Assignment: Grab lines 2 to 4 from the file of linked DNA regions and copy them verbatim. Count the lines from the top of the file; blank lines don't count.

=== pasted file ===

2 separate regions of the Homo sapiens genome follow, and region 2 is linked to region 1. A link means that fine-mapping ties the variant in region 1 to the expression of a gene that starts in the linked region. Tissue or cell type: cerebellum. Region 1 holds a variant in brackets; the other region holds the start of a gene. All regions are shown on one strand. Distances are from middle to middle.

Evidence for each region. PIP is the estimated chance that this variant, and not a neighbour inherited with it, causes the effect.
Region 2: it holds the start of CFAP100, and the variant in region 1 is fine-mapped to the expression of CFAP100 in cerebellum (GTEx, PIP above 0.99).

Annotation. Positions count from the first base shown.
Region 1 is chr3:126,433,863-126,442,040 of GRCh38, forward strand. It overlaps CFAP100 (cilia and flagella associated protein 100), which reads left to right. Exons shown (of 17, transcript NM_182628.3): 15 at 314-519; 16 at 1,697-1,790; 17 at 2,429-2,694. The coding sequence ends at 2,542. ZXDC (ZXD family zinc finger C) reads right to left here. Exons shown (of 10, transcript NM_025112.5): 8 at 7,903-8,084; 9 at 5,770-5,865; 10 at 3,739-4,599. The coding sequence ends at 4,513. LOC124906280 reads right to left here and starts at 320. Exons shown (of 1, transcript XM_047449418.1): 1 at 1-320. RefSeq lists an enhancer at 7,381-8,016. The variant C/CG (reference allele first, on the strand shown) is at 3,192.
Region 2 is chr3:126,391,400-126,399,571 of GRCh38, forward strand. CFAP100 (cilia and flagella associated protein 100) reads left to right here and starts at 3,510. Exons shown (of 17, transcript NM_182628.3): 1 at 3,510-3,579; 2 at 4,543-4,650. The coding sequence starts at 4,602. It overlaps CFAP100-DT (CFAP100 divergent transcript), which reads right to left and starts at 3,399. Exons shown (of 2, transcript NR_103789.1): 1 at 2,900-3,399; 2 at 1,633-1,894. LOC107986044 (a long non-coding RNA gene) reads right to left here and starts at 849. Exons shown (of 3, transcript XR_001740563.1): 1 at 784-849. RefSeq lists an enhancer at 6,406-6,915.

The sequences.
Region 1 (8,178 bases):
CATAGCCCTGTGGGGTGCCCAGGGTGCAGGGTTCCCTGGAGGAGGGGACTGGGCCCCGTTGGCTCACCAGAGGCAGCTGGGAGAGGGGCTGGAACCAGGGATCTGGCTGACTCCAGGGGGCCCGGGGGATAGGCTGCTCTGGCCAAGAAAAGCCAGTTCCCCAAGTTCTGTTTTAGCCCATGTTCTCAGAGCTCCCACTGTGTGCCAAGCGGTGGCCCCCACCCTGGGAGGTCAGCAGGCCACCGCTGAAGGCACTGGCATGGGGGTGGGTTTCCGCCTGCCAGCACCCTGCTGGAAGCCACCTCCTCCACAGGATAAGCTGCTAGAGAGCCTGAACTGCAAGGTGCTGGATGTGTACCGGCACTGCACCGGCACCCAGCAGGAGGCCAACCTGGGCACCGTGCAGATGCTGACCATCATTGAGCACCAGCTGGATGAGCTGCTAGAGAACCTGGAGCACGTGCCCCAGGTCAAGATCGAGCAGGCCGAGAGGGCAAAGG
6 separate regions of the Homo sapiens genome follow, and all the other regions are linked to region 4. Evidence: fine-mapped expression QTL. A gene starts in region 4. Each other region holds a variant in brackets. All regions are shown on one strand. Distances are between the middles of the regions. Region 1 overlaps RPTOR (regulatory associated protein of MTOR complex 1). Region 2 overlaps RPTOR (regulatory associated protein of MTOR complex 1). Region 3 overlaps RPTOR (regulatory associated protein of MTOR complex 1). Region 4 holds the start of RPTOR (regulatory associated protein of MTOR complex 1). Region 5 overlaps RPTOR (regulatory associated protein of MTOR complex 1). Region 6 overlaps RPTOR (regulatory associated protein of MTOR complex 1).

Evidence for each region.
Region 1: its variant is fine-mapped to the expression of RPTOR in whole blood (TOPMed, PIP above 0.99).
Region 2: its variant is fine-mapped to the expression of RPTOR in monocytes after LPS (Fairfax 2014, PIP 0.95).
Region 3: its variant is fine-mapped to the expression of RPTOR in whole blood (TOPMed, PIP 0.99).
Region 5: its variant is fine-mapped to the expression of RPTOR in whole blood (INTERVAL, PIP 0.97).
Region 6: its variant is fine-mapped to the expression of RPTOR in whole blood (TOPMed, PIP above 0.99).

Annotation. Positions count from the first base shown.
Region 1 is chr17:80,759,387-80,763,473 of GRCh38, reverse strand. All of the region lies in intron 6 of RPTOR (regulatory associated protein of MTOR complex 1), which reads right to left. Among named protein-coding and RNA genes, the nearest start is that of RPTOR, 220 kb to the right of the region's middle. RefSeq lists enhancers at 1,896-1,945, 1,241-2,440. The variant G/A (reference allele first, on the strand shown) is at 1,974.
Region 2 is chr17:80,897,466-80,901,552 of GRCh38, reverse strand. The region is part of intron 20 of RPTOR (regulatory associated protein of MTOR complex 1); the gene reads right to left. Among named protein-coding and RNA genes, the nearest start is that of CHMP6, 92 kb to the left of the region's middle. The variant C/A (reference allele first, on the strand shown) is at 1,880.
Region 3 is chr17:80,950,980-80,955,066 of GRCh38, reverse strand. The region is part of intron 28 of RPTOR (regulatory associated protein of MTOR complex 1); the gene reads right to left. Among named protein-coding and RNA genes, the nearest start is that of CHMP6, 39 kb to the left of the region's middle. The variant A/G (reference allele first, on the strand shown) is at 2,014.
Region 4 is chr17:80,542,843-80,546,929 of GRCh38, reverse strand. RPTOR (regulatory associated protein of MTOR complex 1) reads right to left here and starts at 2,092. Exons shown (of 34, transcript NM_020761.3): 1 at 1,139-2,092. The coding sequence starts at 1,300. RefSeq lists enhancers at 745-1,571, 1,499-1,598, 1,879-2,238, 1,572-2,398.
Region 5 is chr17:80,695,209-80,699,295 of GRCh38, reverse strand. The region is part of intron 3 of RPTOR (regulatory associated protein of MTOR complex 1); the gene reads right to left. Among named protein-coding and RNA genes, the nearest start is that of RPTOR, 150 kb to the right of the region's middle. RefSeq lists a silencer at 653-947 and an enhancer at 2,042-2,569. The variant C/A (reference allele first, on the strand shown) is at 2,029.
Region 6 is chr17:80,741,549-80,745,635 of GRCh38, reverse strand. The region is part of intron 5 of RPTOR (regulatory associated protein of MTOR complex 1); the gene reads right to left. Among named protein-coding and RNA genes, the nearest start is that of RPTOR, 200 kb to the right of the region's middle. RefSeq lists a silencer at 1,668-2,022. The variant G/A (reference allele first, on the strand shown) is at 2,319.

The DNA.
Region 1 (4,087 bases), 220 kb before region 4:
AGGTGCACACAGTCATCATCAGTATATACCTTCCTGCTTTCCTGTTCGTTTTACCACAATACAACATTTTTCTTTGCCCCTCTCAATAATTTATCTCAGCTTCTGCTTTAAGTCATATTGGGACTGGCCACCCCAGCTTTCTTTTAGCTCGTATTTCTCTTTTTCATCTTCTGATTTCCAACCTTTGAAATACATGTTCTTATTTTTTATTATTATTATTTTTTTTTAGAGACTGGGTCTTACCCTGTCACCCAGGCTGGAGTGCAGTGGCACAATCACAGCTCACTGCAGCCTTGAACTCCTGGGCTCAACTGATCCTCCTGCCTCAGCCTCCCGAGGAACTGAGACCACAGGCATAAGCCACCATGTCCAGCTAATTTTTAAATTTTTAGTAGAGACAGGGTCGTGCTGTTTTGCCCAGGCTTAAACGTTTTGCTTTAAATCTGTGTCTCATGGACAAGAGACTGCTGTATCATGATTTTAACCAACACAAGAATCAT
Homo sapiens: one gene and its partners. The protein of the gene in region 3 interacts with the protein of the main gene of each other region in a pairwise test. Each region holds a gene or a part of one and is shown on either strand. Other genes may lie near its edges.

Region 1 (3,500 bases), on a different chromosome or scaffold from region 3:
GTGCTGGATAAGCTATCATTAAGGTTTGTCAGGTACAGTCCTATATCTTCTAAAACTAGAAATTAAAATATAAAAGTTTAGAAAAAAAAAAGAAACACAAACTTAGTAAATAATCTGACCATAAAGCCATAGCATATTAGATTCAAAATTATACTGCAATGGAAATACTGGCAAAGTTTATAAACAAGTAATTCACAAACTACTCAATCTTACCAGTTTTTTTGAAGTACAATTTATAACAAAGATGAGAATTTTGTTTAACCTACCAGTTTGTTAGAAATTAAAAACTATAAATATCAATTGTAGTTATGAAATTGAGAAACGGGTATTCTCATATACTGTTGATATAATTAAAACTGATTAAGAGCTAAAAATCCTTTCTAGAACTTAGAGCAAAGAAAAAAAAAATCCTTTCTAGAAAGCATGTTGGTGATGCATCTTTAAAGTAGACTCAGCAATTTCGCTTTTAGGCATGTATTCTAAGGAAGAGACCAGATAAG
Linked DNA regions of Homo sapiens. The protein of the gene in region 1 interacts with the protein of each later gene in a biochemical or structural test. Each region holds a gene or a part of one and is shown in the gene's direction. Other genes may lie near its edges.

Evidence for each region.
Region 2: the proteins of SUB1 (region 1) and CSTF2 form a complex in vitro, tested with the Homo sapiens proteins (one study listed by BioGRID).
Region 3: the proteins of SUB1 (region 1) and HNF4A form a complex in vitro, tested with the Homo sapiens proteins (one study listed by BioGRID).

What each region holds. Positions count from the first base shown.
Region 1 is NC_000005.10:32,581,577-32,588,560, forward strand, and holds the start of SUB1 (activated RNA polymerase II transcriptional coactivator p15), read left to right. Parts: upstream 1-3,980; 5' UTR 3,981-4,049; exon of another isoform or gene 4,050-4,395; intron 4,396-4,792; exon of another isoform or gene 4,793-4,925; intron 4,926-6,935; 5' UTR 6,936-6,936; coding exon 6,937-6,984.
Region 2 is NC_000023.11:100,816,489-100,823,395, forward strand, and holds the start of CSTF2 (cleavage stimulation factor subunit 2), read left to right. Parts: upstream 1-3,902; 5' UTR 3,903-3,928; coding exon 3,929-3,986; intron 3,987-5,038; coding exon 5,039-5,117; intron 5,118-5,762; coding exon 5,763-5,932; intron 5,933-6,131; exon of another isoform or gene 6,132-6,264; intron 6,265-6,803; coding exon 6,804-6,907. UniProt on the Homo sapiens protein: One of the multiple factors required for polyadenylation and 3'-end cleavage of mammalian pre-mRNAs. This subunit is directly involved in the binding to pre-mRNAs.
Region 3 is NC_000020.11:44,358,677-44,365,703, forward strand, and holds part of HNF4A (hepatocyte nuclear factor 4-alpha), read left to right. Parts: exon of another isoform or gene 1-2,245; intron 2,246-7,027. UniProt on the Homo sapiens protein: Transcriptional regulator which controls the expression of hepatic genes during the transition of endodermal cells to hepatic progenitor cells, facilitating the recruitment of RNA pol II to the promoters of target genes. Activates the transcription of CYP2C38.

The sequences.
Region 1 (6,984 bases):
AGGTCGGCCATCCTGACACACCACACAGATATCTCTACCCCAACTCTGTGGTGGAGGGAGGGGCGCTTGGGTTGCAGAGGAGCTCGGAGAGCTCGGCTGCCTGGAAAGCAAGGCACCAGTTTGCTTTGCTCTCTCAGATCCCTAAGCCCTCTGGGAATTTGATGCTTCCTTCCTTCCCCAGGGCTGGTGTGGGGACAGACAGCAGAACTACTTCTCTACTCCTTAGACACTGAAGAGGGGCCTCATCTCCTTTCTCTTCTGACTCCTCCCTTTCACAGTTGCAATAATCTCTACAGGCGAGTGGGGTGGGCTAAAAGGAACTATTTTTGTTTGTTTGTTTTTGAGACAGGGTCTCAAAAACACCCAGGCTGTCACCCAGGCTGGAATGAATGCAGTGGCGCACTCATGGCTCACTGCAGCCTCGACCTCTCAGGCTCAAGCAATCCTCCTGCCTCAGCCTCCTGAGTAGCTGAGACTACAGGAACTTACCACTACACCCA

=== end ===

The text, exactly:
Evidence for each region. PIP is the estimated chance that this variant, and not a neighbour inherited with it, causes the effect.
Region 2: it holds the start of CFAP100, and the variant in region 1 is fine-mapped to the expression of CFAP100 in cerebellum (GTEx, PIP above 0.99).

Annotation. Positions count from the first base shown.